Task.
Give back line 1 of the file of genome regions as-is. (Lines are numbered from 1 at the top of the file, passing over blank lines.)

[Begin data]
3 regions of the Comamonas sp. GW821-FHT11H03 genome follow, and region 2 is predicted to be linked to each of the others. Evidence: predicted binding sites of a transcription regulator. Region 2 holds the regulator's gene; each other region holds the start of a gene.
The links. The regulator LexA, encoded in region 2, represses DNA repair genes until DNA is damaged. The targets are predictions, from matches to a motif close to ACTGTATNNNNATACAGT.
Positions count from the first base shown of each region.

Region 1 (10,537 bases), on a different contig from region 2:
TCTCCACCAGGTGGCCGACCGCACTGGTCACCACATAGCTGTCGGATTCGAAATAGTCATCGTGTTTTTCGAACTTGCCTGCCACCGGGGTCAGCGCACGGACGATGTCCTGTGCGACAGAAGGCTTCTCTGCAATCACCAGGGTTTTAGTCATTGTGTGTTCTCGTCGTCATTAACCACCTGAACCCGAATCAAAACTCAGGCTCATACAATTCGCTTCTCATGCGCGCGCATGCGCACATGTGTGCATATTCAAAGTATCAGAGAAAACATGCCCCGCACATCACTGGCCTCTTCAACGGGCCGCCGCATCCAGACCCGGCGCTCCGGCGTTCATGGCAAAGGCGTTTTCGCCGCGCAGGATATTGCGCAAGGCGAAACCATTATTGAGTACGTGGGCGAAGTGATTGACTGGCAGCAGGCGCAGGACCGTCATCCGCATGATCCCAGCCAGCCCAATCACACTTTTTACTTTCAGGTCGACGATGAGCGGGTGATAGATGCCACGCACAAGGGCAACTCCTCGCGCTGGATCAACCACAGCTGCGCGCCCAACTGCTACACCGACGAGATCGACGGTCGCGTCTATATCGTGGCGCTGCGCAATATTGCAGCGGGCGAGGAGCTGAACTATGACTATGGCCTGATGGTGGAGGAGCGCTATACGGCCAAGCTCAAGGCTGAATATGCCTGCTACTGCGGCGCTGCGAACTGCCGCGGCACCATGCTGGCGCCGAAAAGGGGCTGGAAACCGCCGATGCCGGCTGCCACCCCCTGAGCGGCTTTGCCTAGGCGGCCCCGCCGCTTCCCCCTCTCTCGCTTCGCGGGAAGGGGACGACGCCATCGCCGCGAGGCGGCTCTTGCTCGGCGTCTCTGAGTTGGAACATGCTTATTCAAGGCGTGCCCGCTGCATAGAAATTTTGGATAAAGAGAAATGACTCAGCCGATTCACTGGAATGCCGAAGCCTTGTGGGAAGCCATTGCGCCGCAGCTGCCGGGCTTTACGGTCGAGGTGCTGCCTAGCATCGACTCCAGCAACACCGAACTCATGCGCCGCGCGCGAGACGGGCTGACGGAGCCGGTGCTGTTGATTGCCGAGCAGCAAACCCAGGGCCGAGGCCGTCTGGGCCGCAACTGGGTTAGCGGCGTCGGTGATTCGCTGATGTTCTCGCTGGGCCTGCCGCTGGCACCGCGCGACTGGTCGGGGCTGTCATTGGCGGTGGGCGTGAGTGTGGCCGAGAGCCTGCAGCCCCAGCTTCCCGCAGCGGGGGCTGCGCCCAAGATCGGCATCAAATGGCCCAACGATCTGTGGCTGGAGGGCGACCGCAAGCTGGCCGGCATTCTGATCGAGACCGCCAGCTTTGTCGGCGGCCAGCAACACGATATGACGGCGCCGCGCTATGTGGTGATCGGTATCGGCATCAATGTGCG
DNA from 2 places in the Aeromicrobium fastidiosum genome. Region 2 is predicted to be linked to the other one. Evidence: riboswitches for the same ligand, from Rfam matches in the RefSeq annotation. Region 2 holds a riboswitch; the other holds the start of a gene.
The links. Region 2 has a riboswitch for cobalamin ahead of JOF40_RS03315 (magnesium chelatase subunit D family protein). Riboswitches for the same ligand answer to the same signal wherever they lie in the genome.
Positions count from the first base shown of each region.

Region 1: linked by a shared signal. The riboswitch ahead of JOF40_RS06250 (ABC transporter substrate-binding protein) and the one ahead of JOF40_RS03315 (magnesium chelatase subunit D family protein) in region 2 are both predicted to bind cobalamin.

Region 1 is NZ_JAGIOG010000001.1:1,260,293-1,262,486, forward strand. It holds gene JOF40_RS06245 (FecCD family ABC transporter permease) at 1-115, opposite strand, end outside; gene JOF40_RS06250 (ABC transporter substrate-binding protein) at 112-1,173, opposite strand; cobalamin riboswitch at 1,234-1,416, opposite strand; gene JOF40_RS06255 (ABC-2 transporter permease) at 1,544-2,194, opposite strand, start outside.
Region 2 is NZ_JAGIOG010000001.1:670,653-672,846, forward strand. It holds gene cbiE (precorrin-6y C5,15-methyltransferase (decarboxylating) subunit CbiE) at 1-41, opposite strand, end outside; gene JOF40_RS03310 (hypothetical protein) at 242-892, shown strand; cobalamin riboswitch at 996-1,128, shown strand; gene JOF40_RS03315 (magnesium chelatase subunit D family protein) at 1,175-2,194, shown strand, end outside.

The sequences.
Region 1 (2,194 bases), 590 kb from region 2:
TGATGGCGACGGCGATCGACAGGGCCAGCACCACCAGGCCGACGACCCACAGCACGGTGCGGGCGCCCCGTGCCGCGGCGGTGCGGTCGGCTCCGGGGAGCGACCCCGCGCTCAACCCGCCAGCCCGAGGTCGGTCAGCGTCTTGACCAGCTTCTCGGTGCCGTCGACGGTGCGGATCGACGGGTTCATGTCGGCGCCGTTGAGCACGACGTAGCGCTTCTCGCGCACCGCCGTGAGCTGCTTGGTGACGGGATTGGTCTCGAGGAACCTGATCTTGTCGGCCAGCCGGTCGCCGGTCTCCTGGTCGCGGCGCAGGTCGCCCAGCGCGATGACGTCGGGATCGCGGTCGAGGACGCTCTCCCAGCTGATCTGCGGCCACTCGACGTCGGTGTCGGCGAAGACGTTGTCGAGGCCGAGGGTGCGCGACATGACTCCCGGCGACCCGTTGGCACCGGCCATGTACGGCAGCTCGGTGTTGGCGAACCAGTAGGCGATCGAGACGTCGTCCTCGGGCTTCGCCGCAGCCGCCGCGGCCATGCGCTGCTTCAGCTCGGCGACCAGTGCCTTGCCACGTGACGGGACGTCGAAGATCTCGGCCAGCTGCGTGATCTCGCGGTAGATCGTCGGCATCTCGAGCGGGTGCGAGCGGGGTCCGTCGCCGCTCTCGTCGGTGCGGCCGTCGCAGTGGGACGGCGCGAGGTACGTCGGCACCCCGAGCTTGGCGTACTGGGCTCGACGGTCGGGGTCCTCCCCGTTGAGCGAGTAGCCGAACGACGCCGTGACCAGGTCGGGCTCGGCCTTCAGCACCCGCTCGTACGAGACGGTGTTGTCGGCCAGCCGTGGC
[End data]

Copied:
3 regions of the Comamonas sp. GW821-FHT11H03 genome follow, and region 2 is predicted to be linked to each of the others. Evidence: predicted binding sites of a transcription regulator. Region 2 holds the regulator's gene; each other region holds the start of a gene.